5 things incoming college freshmen should do this summer

By Unigo
06/02/2015
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It’s hard to believe it, but you’re no longer a high school student. Let that sink in for a moment. Those days of having your mom gently nudge you out of bed at 6 a.m. are gone, along with home-cooked meals and a free laundry service. It’s time to face the world as a young adult and tackle the next phase of your life — college! You’re probably thinking that you have a few months of freedom before you have to deal with any of that, but guess again. Your summer break is an important time of transition, and what you do with it can either help or hinder your future success. Instead of spending countless days sleeping until noon or working on your tan, consider working on these five items before summer fades away.

 

 

1. Get a Head Start

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Your first year of college will be hectic. You’ll need to adjust to your new home, make friends, and figure out how to balance your academics with a social life. A great way to take away some of that first-year stress is to take a college class or two during the summer. It’s often easier to get into classes, and it will help prepare you for what’s ahead. You can enroll at your local community college or even take an online class. Just be sure to verify that your credits will transfer before enrolling.

 

2. Find a Job

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By now, you know that college is expensive. Why not use this summer to build up a little nest egg to help cover any unexpected costs that might pop up during the next semester? You could also use the money you earn to start making payments on any student loans you may have taken out, which will help reduce your accrued interest and overall student loan debt. Getting a job is also a great way to build your résumé and make business connections. Heck, some jobs even help cover your college tuition and fees. You’ll be glad you have some money set aside when Bank of Mom & Dad runs dry.

 

3. Meet Your Roommate

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Waiting until the first day of college to meet your roommate is not recommended. It’s an awkward situation to begin with, so why not get it out of the way? Use your school’s Facebook page or other social platforms to connect, or simply pick up the phone and strike up a conversation. If your roommate lives within traveling distance, arrange a lunch date to get to know one another. You’ll want to learn about each other’s social habits (party animal or librarian?), sleep patterns (night owl or early bird?), and discuss what items to bring with you in the fall.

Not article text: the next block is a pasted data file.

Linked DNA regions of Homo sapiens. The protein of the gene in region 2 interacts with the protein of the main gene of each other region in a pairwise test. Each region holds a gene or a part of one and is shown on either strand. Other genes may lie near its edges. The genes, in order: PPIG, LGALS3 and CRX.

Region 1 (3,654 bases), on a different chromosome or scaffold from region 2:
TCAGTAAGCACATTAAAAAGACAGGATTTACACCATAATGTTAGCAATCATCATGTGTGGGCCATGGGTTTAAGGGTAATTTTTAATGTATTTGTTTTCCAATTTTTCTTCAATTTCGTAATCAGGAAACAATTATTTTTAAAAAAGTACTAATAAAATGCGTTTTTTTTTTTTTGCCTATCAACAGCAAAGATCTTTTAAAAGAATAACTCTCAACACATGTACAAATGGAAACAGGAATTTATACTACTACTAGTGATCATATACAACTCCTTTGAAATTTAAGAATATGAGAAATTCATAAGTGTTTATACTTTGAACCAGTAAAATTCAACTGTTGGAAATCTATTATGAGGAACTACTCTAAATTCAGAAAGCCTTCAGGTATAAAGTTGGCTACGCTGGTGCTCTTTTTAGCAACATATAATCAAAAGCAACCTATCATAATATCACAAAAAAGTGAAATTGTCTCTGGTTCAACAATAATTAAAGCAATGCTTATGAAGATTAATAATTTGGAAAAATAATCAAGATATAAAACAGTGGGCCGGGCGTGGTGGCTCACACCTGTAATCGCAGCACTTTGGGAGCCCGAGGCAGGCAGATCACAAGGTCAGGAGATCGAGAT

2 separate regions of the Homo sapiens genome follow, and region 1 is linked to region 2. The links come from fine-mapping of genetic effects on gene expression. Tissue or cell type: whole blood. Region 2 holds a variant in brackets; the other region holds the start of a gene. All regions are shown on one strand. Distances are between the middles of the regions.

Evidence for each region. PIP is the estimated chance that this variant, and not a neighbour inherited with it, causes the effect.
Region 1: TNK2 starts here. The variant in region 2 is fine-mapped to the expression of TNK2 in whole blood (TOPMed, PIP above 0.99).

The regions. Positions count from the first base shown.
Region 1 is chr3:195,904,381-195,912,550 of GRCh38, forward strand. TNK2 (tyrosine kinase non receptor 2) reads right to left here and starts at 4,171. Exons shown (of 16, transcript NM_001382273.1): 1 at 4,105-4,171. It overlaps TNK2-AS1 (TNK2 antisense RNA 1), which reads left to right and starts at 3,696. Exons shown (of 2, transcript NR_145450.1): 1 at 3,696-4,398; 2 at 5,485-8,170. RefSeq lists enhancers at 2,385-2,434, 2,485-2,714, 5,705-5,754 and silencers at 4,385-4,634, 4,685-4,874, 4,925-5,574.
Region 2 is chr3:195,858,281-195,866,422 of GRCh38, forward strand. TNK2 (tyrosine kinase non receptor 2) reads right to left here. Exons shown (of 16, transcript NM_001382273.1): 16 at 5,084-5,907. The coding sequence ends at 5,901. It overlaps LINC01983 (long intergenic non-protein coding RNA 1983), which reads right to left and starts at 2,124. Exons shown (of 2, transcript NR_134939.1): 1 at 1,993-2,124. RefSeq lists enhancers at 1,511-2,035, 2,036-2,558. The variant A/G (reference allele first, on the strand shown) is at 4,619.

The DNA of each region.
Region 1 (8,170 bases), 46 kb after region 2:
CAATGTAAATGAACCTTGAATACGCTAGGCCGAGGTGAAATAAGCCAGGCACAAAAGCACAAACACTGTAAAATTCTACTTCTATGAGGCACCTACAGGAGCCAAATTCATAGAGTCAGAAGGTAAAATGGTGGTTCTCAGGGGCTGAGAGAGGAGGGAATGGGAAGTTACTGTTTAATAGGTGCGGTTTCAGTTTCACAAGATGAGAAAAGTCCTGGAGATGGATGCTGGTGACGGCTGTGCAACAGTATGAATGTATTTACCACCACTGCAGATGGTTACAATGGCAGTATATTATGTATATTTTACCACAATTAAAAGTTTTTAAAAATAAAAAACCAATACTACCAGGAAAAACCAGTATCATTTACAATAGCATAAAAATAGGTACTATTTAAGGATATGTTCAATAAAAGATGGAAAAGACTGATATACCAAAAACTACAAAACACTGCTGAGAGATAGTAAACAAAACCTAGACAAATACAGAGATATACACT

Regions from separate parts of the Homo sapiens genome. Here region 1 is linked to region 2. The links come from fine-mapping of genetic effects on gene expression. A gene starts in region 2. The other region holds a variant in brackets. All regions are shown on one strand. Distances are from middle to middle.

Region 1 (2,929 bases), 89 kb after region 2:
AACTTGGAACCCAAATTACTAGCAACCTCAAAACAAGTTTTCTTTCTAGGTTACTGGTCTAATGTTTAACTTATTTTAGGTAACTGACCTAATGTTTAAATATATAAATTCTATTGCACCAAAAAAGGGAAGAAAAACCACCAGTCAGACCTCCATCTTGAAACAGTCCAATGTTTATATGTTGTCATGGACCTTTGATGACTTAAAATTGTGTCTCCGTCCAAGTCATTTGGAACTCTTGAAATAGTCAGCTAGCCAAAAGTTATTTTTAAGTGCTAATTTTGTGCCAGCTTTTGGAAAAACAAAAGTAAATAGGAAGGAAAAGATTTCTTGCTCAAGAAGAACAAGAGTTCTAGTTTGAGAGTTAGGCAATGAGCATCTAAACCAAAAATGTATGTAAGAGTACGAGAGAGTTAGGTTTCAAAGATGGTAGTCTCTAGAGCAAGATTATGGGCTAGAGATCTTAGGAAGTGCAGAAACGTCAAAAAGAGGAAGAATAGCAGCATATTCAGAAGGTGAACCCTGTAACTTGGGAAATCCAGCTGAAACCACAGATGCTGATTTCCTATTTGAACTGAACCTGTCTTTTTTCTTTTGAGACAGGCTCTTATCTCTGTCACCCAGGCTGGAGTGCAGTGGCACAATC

4. Create a Budget

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If you don’t already have a checking and/or savings account, be sure to set those up as soon as possible. You’ll need one to set up direct deposit for any overage in your student financial aid account, as well as paychecks you might receive during the year. It’s also a quick and easy way for your relatives to deposit cash to your account in an emergency. Ask your bank to issue a debit card that also acts as a credit card. If you are ineligible for one, consider picking up a reloadable credit card instead. This will come in handy when you need to order books online or pay fees. Most importantly, create a budget for the upcoming year. Set aside money for transportation (Spring Break!), living expenses (food and household items), and other bills (cell phone, car insurance, etc.) you are responsible for during your time at school. If you don’t, you may find yourself running on empty and living off the kindness of others, and that’s not a good plan.

 

5. Talk to Your Parents

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Now, it’s your turn to have ‘the talk’ with your parents. Before you leave for college, be sure to discuss financial obligations and understand what expenses your parents are willing to cover. Although they may be perfectly fine with paying your cell phone bill, they may not be compelled to cover those late-night runs to Taco Bell. You’ll also want to review your family health plan, and make sure you understand what you must do should you need to see a doctor or fill a prescription. Know what your copay is and arrange to have your current medications transferred to a pharmacy on or near campus. Finally, create a communication plan. Do you prefer your parents send you emails or text messages? Should they call you weekly or monthly? These may seem like silly questions, but some parents have a hard time letting go. Let your parents know that the first few weeks will be hectic and not to panic if they don’t hear from you for a day or two. If you don’t set some ground rules now, you may regret it later.

 

Embrace the Changes to Come

In a few weeks, you’ll be taking another step closer to your adult life and creating the person you hope to become. It can be a little scary stepping away from your family and friends, but embrace the changes to come. Life is an adventure, and sometimes it’s those unexpected turns that lead us down the best roads.

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